Chapter 5 of Captain's Courageous is a desultory stretch of the narrative, featuring not only Harvey, the young protagonist, but also fleshing out the varied members of the crew of the cod-fishing schooner and providing a sense of the texture of the daily routine aboard the We're Here.
After only a few days at sea, the 15-year-old Harvey seems to have acclimated fairly well, considering his wealthy background. From working with oilskins, he's acquires "gurry-sores" on his wrists as marks of the trade and learned how to handle the gaff and gob-stick from the dory in fog-swept waters.
When he's first allowed to take the wheel, Harvey does well for awhile but shows his inexperience in accidentally tearing an old staysail in the process. He soon learns to mend the sail with palm thread. And he's able to surprise Disko Troop, the tough ship's captain, by knowing enough math to use the quadrant or "hog-and-yoke."
More to the point, Harvey has learned to blend in with the ship's crew through his hard work and positive attitude. Many thought him insane when he was first brought aboard, due to his stories about life among the wealthy, but now believe that he just "yarns good," as Tom Platt puts it.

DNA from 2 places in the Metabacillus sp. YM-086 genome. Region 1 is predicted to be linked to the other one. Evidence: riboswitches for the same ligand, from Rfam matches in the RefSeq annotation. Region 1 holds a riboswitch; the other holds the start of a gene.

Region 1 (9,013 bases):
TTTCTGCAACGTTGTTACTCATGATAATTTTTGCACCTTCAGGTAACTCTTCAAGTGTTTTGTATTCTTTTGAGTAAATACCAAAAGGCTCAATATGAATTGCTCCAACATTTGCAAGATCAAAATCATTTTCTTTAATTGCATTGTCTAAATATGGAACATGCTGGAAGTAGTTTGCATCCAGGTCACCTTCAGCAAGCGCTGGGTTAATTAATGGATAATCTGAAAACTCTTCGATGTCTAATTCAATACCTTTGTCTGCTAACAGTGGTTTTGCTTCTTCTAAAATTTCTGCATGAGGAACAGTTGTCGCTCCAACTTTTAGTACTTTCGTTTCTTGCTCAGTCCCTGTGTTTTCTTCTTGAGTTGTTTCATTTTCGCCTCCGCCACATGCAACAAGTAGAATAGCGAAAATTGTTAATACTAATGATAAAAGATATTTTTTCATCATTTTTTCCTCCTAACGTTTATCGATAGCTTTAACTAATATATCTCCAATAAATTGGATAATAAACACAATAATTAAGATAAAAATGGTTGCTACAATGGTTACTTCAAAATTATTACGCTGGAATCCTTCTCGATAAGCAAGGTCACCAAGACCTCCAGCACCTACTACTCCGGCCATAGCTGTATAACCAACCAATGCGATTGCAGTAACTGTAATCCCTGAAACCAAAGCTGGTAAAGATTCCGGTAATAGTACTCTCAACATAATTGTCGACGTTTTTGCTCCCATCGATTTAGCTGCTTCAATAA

Through their constant banter, exchange of information and techniques, and tall tales of exploits on the waves, Kipling paints a portrait of the We're Here crew. The hard-bitten, highly-skilled, and yet doleful Disko; his son Dan, Harvey's young companion and competitor; Uncle Salterer, the eccentric ex-farmer; the humble, laconic Penn; and the Gaelic-speaking black cook who tacitly acknowledges Harvey's provenance all contribute to expanding the young scion's awareness of the variety of human nature.
The final incident of the chapter, in which the crew of the We're Here trade the crew of a French bark for tobacco, illustrates one of the main themes of the book. Harvey is the only one of the crew who speaks any French, yet his grasp of the language is too limited to be any help in making the trade. Tom Platt finally seals the deal through the use of sign-language. Although Harvey may be on the sea with this crew, he realizes he will never truly understand the mysteries of this life as they do.